When the ghost who had once been a living, breathing princess like her--an embodiment of her people’s dreams for the future--vanished, Izumi continued to gaze into the depths of the Spirit Oasis for a long time. Contemplating the dance of the moon as it orbited the sun and reflected its brilliance. Thinking about how the moon could eclipse the sun and how although firebenders and waterbenders were opposites, they weren’t so different after all. About how all that was called balance. About how her perspective had changed because of her visit to the Spirit Oasis and her meeting with the long-dead Princess Yue. About how that was why she had traveled to the Northern Water Tribe--to broaden her view of the world. To be altered and then somehow find equilibrium in her new knowledge.
     
  11. Mira_Jade

    Mira_Jade The Fanfic Manager With The Cape star 5 Staff Member Manager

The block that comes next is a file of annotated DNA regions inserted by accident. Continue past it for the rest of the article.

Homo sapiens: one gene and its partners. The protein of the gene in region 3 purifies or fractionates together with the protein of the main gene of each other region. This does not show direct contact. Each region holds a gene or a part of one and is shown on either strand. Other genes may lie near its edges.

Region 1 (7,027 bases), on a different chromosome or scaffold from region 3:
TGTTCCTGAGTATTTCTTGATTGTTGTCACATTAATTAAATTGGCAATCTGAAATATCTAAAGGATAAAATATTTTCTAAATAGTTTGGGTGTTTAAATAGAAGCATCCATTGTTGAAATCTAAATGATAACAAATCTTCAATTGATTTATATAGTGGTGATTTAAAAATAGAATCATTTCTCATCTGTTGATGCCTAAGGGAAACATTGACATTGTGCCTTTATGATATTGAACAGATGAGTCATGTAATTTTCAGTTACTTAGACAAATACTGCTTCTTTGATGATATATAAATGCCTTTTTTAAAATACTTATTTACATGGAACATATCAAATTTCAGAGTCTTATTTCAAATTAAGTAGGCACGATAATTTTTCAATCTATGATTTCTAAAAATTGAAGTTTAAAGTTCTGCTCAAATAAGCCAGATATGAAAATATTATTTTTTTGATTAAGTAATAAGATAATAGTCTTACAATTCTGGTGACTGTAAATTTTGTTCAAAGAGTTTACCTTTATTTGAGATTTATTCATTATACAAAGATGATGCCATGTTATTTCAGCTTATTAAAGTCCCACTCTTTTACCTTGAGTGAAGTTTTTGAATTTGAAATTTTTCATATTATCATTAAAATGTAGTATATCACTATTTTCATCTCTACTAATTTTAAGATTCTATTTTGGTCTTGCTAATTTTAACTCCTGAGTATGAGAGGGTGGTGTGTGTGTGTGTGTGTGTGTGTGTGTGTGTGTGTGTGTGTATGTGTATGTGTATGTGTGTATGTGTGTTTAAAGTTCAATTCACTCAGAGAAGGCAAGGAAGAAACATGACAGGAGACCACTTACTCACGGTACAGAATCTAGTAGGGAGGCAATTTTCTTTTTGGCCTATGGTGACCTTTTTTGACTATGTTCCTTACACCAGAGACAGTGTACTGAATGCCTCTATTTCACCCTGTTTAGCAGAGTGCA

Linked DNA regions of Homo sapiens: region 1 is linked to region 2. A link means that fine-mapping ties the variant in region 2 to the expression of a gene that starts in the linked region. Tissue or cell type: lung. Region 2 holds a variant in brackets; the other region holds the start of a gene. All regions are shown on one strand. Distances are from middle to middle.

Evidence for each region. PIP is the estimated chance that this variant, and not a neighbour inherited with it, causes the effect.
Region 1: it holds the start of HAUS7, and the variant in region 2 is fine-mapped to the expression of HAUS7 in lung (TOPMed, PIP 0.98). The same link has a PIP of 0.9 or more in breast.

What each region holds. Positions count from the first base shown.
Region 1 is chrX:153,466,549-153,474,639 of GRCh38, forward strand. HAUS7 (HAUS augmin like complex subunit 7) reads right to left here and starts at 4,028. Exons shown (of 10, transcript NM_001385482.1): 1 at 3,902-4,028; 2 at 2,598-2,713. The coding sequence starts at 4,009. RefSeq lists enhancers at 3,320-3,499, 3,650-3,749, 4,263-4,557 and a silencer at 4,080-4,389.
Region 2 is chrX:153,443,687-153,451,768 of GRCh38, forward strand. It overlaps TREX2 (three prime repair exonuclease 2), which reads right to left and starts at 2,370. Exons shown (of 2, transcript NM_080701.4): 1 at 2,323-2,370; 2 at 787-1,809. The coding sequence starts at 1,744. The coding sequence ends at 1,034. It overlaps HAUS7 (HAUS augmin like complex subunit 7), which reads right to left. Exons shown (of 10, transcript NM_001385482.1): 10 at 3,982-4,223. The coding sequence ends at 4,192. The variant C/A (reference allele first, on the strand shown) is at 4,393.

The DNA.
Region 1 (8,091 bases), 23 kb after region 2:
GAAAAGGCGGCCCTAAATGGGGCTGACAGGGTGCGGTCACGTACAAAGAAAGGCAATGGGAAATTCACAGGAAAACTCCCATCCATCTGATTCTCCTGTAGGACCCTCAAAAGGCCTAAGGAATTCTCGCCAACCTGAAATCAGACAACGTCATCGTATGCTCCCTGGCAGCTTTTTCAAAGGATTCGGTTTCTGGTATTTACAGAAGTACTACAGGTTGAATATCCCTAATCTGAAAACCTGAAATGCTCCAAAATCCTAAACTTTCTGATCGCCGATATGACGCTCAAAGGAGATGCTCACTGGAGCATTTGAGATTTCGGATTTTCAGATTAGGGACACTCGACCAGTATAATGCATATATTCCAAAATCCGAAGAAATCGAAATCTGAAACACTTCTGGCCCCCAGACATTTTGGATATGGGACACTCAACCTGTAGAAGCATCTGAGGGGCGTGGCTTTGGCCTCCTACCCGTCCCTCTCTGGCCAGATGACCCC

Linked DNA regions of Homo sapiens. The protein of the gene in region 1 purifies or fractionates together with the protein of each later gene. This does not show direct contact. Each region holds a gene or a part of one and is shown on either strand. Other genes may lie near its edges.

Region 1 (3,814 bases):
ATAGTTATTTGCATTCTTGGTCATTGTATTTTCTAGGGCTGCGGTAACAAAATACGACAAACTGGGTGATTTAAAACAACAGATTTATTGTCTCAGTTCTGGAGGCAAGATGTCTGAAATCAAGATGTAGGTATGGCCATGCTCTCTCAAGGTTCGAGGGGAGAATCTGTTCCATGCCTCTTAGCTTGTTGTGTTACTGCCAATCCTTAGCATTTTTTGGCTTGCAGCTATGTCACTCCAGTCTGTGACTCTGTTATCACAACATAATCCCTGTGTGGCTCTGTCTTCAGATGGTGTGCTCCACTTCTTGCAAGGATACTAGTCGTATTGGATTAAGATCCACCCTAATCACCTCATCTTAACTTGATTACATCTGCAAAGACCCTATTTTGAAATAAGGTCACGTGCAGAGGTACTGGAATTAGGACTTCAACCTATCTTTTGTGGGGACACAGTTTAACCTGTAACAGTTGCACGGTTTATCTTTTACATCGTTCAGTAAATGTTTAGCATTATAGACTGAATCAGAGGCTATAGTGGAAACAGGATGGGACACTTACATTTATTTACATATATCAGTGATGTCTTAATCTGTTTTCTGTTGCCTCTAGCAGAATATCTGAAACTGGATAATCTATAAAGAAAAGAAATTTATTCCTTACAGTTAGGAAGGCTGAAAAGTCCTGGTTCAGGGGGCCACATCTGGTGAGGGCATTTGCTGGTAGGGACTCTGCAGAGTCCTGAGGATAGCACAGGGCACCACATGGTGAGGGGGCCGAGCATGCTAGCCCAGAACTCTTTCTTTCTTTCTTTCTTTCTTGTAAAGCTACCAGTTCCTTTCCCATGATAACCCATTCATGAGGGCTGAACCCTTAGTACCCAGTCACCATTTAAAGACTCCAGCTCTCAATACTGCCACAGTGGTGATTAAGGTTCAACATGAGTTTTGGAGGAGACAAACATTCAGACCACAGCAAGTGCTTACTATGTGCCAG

Registered:
    Jun 29, 2004
    First of all, I have to apologize for falling behind on these! Let's see if I can fix that now. Because there have been so many gems posted both here and in all of your ATLA threads. [face_love]

    I could just see Izumi in the library, and I really felt for the heavy burdens and expectations she placed on herself all throughout this piece. She truly is her father's daughter in that way, isn't she?

    Tofu knees was such a great detail!

    Well, hit me right in the feels why don't you? Father!Zuko was just the best here. [face_love]

    I really do love your Mai! [face_laugh] [face_love]

    The entire idea behind the student exchange was brilliant - and I could see it being something taken straight from canon. I adored seeing Izumi and Yue meet, and one more wound between cultures healed. [face_love]